BASFo wh100or 3c

General information

BASF stands for chemistry for a sustainable future. We combine economic success with environmental protection and social responsibility. More than 111,000 employees in the BASF Group contribute worldwide to the success of our customers from almost all industries and in almost all countries of the world. Our portfolio comprises six segments: Chemicals, Materials, Industrial Solutions, Surface Technologies, Nutrition & Care, and Agricultural Solutions. BASF achieved global sales of €87.3 billion in 2022. As one of the world’s largest chemical companies, BASF is represented in 91 countries. We operate 239 production sites worldwide. At our Ludwigshafen site, the foundation stone was laid in 1865 for the Verbund concept, which remains a key strength of BASF today. Further information at

Expectations of progress through the project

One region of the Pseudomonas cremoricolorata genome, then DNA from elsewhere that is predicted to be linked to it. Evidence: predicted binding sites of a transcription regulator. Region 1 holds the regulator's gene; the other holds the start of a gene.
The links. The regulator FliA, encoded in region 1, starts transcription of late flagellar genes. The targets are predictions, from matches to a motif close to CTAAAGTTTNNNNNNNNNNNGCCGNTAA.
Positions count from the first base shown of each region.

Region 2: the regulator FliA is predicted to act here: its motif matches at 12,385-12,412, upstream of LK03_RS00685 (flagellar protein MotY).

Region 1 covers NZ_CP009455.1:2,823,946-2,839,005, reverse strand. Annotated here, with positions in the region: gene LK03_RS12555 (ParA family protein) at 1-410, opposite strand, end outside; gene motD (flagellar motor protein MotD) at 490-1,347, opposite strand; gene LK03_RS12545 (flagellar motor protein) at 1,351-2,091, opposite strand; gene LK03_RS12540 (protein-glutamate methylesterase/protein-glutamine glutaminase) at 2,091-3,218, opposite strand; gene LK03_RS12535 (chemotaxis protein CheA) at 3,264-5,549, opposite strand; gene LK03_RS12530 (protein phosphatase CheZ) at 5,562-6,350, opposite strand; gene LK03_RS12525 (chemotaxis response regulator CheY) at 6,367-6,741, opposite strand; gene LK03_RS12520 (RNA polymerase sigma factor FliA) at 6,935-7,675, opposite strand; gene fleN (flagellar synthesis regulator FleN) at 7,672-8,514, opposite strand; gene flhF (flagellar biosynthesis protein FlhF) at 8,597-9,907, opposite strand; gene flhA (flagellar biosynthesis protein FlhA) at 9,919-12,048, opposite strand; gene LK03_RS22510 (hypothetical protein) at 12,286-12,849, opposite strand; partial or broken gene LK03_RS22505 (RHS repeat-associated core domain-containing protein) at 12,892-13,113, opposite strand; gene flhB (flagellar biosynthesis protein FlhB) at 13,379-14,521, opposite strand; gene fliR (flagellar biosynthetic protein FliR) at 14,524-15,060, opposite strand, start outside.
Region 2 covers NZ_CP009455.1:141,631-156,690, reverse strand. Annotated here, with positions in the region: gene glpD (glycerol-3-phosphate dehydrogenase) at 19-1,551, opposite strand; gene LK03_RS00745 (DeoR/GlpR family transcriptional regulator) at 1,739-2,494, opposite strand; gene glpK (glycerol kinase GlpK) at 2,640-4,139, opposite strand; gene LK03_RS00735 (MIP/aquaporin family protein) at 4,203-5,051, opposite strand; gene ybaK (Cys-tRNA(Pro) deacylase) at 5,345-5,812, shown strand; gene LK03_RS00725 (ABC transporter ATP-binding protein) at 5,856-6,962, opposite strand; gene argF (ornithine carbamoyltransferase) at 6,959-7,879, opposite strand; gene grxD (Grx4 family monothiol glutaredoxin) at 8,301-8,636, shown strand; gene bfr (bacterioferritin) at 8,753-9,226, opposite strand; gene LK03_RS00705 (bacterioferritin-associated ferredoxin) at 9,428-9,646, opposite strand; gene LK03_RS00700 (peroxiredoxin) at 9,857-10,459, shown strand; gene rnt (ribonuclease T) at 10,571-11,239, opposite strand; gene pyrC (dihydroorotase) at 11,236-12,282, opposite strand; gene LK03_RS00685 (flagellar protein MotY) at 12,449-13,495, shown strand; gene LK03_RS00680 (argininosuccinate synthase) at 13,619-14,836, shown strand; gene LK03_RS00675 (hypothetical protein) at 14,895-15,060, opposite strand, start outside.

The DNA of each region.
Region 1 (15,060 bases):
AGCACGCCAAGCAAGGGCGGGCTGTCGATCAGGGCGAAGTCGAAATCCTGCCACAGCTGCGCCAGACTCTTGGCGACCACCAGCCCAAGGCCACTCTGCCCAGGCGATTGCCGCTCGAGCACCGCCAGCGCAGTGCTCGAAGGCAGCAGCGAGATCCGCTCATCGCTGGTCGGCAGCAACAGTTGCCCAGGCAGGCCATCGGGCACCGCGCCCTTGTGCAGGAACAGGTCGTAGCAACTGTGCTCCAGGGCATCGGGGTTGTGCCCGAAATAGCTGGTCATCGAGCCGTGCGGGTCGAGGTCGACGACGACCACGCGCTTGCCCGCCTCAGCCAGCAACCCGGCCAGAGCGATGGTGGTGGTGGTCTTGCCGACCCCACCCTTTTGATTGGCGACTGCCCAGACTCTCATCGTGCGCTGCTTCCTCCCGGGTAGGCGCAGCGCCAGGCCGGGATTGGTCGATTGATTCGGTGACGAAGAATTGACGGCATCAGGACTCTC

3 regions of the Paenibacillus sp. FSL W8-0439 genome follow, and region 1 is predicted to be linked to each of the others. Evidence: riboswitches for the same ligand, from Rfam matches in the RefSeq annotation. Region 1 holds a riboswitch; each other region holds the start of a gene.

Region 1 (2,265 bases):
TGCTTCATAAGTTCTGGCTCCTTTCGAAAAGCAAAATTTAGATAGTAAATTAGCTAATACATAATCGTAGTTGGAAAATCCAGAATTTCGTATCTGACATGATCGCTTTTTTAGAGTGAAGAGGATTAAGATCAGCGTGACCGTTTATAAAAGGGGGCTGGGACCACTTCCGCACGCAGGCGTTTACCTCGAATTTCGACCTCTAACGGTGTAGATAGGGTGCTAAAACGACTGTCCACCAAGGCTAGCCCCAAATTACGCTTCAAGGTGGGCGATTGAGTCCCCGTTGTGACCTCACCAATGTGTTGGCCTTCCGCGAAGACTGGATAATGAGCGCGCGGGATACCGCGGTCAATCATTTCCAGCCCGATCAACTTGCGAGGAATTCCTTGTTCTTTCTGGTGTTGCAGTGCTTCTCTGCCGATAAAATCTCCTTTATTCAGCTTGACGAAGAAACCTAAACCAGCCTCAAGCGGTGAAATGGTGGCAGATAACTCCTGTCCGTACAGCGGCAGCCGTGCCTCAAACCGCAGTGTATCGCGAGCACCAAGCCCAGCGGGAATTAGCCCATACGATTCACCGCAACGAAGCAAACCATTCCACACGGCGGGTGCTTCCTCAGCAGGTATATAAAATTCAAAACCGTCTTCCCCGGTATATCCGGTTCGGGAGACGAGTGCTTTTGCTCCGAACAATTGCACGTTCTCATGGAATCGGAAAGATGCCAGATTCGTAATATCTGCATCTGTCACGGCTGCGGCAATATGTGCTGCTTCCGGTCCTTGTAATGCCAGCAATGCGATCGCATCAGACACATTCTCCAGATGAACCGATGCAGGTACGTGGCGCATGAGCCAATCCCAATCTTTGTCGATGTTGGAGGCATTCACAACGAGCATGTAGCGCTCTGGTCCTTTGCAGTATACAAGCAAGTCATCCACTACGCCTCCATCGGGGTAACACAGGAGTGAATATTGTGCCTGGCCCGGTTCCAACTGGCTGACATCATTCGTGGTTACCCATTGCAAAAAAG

Humanity is facing enormous challenges. Climate change is progressing, natural resources are becoming scarcer, the pressure on ecosystems is increasing, and the growing world population needs to be fed. Therefore, solutions for a sustainable future are needed more urgently than ever. We are, therefore, gradually converting our energy and raw material supply from fossil to renewable sources. We are adapting our Verbund structure to the new circumstances as the basis for resource-efficient, safe, and reliable production. We are developing new, pioneering CO2-free, low-CO2 production processes, particularly for emission-intensive basic chemicals such as hydrogen, olefins, and aromatics. Basic chemicals are responsible for around 70 percent of greenhouse gas emissions in the chemical industry in Europe – but they are also the indispensable starting point for all the innovative products that enable our customers and partners to protect the climate and make our everyday lives easier. In addition, we want to reduce our material and CO2 footprint further and are shifting our raw material base even more towards non-fossil alternatives such as bio-based or renewable raw materials. For example, we feed biomethane or bio-naphtha into our Verbund as a substitute for fossil raw materials. We also want to feed other by-products of fuel production into our production network to create value. Using the so-called mass balance approach, the quantity of renewable raw materials used can be mathematically allocated to many end products. We want to continuously increase the proportion of renewable raw materials in our value chains. As with the use of fossil raw materials, we also consider economic criteria, aspects of supply, process, and product safety, as well as possible effects on sustainability issues in the value chain. We want to play a responsible role in shaping the social transformation towards climate neutrality.